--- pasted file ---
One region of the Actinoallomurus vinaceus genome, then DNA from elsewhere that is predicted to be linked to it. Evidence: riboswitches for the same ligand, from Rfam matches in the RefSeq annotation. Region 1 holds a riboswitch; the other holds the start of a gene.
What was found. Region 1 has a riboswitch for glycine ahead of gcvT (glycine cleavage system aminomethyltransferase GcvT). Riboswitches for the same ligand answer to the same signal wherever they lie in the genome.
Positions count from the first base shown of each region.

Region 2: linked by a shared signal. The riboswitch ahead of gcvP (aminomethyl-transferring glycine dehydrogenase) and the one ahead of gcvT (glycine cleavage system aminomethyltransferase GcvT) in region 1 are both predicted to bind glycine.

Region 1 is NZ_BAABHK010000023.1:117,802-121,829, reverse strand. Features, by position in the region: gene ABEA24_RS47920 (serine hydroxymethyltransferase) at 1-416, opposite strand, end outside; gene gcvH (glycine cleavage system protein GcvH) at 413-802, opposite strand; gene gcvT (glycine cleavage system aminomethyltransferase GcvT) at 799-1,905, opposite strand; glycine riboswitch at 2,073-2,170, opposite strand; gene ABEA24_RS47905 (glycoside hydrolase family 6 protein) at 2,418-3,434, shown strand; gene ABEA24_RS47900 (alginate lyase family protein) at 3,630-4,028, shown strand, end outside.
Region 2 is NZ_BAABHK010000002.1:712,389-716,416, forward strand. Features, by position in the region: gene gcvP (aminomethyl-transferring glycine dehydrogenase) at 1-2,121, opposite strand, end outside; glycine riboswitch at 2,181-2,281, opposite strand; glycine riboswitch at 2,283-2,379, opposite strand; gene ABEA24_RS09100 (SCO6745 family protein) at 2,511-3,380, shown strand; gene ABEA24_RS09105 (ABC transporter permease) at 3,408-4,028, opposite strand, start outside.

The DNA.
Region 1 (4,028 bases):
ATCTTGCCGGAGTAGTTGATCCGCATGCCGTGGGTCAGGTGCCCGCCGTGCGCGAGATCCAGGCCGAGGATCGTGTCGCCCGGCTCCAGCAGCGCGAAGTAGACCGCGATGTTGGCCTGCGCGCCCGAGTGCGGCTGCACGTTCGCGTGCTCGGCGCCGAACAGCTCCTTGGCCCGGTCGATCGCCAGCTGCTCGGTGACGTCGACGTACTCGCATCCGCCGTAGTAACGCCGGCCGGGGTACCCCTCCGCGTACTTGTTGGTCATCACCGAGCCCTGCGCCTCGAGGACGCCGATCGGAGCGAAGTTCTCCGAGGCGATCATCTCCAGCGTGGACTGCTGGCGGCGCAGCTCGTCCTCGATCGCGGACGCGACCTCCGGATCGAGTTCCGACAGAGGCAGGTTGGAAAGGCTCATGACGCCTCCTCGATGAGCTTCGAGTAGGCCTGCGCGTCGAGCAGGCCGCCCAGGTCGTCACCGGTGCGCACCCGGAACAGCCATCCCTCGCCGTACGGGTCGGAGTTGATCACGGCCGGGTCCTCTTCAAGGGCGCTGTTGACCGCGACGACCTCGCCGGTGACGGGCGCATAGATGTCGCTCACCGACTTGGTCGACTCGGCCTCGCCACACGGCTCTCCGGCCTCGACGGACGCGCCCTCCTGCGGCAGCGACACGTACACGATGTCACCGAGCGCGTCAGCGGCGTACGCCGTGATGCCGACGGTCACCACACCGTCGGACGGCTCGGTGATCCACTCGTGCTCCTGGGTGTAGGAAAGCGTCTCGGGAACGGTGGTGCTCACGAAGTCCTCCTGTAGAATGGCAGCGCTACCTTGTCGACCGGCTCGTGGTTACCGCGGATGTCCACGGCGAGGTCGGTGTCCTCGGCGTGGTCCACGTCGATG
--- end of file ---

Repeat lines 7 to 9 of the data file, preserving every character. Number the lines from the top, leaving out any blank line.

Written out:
The DNA.
Region 1 (4,028 bases):
ATCTTGCCGGAGTAGTTGATCCGCATGCCGTGGGTCAGGTGCCCGCCGTGCGCGAGATCCAGGCCGAGGATCGTGTCGCCCGGCTCCAGCAGCGCGAAGTAGACCGCGATGTTGGCCTGCGCGCCCGAGTGCGGCTGCACGTTCGCGTGCTCGGCGCCGAACAGCTCCTTGGCCCGGTCGATCGCCAGCTGCTCGGTGACGTCGACGTACTCGCATCCGCCGTAGTAACGCCGGCCGGGGTACCCCTCCGCGTACTTGTTGGTCATCACCGAGCCCTGCGCCTCGAGGACGCCGATCGGAGCGAAGTTCTCCGAGGCGATCATCTCCAGCGTGGACTGCTGGCGGCGCAGCTCGTCCTCGATCGCGGACGCGACCTCCGGATCGAGTTCCGACAGAGGCAGGTTGGAAAGGCTCATGACGCCTCCTCGATGAGCTTCGAGTAGGCCTGCGCGTCGAGCAGGCCGCCCAGGTCGTCACCGGTGCGCACCCGGAACAGCCATCCCTCGCCGTACGGGTCGGAGTTGATCACGGCCGGGTCCTCTTCAAGGGCGCTGTTGACCGCGACGACCTCGCCGGTGACGGGCGCATAGATGTCGCTCACCGACTTGGTCGACTCGGCCTCGCCACACGGCTCTCCGGCCTCGACGGACGCGCCCTCCTGCGGCAGCGACACGTACACGATGTCACCGAGCGCGTCAGCGGCGTACGCCGTGATGCCGACGGTCACCACACCGTCGGACGGCTCGGTGATCCACTCGTGCTCCTGGGTGTAGGAAAGCGTCTCGGGAACGGTGGTGCTCACGAAGTCCTCCTGTAGAATGGCAGCGCTACCTTGTCGACCGGCTCGTGGTTACCGCGGATGTCCACGGCGAGGTCGGTGTCCTCGGCGTGGTCCACGTCGATG